The Cassini spacecraft has been locked in orbit around Saturn since 2004, and in that period, the spacecraft has not only studied the planet, its rings and its moons, it has also sampled millions of icy dust grains using its cosmic dust analyzer.
On Thursday, NASA and the European Space Agency (ESA) announced that Cassini had detected “faint but distinct” evidence of dust from beyond our solar system in the form of three dozen microscopic grains. Scientists believe these dust grains, which are moving at a breakneck speed of 45,000 miles per hour, originated in the local interstellar cloud — a region nearly 30 light-years across through which our solar system is currently moving.
“Cosmic dust is produced when stars die, but with the vast range of types of stars in the universe, we naturally expected to encounter a huge range of dust types over the long period of our study,” Frank Postberg from the University of Heidelberg, Germany, a co-investigator of Cassini’s dust analyzer, said in a statement.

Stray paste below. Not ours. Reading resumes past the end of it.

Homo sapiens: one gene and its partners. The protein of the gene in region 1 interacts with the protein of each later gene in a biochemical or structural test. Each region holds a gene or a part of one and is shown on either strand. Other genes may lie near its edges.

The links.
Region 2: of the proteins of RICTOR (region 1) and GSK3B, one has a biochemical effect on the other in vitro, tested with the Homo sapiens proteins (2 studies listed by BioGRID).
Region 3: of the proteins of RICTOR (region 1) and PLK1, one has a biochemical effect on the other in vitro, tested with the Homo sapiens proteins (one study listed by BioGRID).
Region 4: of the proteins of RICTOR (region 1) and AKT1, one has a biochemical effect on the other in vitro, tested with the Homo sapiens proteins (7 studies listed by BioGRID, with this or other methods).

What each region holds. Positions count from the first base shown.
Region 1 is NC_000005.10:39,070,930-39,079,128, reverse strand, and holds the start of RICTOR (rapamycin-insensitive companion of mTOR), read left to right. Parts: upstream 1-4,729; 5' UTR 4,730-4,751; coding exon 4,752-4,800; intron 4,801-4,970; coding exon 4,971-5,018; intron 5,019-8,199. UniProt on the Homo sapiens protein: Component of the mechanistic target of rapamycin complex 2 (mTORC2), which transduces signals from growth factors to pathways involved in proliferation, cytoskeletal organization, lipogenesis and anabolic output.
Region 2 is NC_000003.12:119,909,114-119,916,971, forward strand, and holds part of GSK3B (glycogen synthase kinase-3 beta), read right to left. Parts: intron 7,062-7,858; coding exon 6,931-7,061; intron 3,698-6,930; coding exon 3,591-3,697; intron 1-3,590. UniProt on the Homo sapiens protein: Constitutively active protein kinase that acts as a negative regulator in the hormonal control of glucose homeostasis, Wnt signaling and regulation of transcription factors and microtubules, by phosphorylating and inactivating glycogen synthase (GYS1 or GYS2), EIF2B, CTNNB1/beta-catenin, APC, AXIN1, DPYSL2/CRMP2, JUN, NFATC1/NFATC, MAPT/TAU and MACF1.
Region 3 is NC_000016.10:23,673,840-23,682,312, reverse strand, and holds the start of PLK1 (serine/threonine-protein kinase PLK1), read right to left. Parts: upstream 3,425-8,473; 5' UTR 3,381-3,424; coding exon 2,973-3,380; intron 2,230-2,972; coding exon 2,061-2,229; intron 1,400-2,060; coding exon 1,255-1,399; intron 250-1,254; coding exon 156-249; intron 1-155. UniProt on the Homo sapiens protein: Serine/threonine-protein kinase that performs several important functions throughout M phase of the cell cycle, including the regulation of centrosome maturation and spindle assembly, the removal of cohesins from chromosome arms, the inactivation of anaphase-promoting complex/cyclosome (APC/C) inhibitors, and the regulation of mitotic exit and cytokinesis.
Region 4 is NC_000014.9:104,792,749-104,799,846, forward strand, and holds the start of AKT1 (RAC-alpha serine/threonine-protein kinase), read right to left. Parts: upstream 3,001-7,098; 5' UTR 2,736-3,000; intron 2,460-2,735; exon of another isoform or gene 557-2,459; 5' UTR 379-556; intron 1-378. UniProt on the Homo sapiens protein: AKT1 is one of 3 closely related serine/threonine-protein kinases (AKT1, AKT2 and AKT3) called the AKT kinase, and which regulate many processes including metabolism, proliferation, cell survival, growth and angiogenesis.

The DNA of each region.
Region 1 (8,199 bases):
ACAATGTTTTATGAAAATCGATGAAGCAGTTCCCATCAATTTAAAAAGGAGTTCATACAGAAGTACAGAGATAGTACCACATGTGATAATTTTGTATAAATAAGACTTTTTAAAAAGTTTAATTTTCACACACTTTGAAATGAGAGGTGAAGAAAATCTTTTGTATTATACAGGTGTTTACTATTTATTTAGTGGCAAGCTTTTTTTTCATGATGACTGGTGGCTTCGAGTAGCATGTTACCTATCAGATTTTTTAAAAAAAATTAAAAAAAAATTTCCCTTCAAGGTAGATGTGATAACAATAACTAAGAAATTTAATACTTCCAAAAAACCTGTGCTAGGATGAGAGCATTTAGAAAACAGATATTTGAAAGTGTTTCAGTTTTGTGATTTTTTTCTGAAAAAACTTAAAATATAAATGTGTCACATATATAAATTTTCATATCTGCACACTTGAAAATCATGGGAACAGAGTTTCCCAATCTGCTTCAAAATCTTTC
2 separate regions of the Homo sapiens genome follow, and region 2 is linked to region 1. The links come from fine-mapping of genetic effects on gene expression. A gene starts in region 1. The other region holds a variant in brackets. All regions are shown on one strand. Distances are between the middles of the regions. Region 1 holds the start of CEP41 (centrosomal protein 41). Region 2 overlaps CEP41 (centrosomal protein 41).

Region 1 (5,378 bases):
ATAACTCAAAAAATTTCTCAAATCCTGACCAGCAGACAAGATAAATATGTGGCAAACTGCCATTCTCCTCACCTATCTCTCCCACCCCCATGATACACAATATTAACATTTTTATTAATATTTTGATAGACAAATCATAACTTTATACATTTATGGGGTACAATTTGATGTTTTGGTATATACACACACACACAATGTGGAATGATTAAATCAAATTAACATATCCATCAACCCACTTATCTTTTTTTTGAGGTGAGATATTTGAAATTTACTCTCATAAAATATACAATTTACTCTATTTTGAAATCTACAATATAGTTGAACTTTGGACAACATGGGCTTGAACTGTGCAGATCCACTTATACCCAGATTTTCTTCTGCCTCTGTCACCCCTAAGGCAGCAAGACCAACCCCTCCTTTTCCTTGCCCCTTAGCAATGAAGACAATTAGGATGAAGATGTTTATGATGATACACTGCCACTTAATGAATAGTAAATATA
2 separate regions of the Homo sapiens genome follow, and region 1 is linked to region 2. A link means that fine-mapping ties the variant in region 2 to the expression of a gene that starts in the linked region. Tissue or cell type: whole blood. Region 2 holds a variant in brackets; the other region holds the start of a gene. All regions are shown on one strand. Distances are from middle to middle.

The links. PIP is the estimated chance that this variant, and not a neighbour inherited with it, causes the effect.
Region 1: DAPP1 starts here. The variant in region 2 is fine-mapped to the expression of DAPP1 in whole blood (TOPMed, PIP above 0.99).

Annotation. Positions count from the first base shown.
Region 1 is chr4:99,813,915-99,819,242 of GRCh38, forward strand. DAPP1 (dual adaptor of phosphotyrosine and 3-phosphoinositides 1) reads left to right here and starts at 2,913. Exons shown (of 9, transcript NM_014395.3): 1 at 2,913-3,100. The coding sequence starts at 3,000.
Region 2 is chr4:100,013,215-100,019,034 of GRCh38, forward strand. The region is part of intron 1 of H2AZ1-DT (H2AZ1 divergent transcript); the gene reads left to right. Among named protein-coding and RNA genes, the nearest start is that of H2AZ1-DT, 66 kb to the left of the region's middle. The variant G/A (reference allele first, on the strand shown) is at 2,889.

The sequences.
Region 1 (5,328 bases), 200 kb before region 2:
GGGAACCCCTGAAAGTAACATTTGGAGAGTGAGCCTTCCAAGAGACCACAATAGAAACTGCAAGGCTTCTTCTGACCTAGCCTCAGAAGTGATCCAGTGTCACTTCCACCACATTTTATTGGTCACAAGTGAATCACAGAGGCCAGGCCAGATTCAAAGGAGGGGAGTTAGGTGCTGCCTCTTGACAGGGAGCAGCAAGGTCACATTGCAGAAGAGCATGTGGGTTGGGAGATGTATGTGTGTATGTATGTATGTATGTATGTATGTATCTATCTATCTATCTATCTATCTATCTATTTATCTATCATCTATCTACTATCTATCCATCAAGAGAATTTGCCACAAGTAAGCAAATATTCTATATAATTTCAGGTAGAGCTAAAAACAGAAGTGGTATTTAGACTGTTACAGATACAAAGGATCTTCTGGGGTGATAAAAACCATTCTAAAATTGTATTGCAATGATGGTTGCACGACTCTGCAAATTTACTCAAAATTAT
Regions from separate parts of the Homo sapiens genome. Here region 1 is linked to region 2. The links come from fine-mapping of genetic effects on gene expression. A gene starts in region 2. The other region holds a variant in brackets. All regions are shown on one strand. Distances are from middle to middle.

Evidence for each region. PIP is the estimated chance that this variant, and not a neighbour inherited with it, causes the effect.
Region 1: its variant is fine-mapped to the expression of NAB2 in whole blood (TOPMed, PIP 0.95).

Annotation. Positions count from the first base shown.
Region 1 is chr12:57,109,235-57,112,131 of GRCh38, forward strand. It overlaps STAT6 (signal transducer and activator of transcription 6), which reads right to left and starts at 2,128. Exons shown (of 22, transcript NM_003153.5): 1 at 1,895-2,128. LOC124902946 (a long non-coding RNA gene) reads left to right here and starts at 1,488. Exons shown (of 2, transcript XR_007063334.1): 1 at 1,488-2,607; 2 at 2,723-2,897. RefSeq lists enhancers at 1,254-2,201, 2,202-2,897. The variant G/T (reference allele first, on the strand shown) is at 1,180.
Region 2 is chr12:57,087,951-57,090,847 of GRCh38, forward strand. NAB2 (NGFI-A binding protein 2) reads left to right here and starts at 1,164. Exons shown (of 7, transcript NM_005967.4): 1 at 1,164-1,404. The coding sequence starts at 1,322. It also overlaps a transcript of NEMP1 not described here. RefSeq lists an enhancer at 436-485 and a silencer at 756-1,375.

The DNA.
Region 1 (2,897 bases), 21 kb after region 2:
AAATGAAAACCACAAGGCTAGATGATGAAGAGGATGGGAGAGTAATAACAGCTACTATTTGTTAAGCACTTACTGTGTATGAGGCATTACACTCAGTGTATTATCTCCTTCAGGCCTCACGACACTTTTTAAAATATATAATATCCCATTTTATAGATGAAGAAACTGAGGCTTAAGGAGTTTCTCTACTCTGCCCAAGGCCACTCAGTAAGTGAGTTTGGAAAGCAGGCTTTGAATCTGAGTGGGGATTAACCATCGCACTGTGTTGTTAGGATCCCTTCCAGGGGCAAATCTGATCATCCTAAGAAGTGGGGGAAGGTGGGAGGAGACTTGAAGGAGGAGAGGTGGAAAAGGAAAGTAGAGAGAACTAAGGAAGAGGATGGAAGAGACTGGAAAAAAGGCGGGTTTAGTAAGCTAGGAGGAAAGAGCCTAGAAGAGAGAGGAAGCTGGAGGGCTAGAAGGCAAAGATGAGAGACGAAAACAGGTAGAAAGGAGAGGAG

“On average, we have captured a few of these dust grains per year, travelling at high speed and on a specific path quite different from that of the usual icy grains we collect around Saturn,” Nicolas Altobelli, Cassini project scientist at ESA, added.
Unlike the Ulysses and Galileo missions, which first detected alien dust shooting through our solar system in the 1990s, instruments aboard the Cassini space probe were able to analyze the chemical composition of the dust. Surprisingly, all the microscopic grains were found to have similar chemical makeup, and were made of elements like magnesium, silicon, iron and calcium.
According to the researchers who pored over the Cassini data, this is only possible if these particles were somehow made uniform through a repetitive process in the interstellar medium, such as repeated destruction and recondensation of bigger dust particles by events like supernova shockwaves that eventually created fine, microscopic granules.